These pieces of legislation have been given several nicknames over the past few years such as “Ag-gag” and anti-whistleblower. There has been a large push from animal rights activists to defeat the proposed legislation. But farmers and ranchers are concerned with their livelihood when the activists are trying to put them out of business. There have been many reported cases of animal cruelty and undercover videos taken on farms but in many cases the farmer sees the footage for the first time on the news or in the paper not from the individual that recorded videos on their farm. The farmer needs to know if cruelty is happening on their property so the individual responsible can be confronted.
These proposed bills would require videos to be turned over to authorities within 24 hours to 5 days depending on the state. The legislation requires mandatory reporting of any cruelty so the animals are protected from extended neglect or abuse. The main thing that animal rights activists are supposedly concerned with is the animals’ best interest. So why do they hold evidence of cruelty for months before turning it over to authorities? In many cases the videos are edited and held until enough footage is available to give to the media or put on the activist website and by the time they are released the animals and employees involved in the video could have already been removed from the farm.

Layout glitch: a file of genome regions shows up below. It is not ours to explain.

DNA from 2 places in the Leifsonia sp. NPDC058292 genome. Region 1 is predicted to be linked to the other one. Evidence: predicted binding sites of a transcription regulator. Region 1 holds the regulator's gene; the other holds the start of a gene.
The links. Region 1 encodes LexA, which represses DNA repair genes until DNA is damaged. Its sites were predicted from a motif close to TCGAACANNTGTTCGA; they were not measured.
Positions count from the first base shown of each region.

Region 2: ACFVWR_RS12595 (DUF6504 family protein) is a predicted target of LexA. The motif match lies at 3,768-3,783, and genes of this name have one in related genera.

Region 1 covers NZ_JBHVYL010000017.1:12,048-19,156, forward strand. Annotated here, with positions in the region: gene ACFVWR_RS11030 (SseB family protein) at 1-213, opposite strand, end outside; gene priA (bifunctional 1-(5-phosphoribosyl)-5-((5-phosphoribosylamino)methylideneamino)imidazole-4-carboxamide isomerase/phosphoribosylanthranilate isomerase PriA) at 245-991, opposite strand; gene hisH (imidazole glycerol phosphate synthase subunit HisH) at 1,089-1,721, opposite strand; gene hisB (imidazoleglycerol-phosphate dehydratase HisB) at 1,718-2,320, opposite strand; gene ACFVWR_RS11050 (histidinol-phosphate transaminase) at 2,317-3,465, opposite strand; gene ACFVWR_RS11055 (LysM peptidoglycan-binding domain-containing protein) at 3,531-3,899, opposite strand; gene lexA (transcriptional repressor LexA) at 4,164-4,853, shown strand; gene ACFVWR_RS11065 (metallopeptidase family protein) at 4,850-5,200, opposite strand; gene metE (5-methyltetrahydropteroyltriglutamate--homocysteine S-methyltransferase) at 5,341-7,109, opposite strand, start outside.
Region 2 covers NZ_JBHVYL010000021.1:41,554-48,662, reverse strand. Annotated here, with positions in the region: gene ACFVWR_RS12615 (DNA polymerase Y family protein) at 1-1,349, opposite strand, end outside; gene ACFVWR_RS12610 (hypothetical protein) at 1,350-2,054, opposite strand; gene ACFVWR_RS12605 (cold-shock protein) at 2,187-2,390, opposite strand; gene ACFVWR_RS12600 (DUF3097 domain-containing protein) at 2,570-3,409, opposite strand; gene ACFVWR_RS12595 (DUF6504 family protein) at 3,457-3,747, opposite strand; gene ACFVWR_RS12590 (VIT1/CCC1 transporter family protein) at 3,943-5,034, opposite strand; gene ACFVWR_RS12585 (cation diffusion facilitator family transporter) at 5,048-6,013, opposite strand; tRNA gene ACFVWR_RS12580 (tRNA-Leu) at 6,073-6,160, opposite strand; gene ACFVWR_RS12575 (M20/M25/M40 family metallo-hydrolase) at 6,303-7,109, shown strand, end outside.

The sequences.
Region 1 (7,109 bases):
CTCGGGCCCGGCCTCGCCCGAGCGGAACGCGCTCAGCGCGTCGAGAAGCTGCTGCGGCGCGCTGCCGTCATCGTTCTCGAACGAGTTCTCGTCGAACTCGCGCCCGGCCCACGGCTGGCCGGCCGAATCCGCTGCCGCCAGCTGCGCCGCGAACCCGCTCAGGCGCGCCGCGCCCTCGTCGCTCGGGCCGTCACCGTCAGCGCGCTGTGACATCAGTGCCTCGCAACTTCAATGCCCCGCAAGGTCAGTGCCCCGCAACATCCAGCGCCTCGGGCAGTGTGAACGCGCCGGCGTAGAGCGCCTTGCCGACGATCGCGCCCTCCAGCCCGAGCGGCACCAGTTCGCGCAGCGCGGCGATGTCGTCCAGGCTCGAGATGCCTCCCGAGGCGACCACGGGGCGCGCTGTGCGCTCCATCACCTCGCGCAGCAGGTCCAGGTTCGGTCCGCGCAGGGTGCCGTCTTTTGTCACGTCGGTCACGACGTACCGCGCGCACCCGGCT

In many cases the farms are strategically chosen. They typically supply to large chains or brand name products that consumers will recognize. Either the video footage is given to the retailer or the retailer feels pressure from the media to drop the farmer as a supplier which can easily force a farmer out of business.
These bills have been introduced to protect farmers. They are not to cover up cruelty but to require it to be turned in, in a timely manner to farmers and authorities. Bills became law in Iowa, Missouri, Montana, North Dakota, Kansas, and Utah and there are bills in progress in Arizona, Idaho, Indiana and New Hampshire.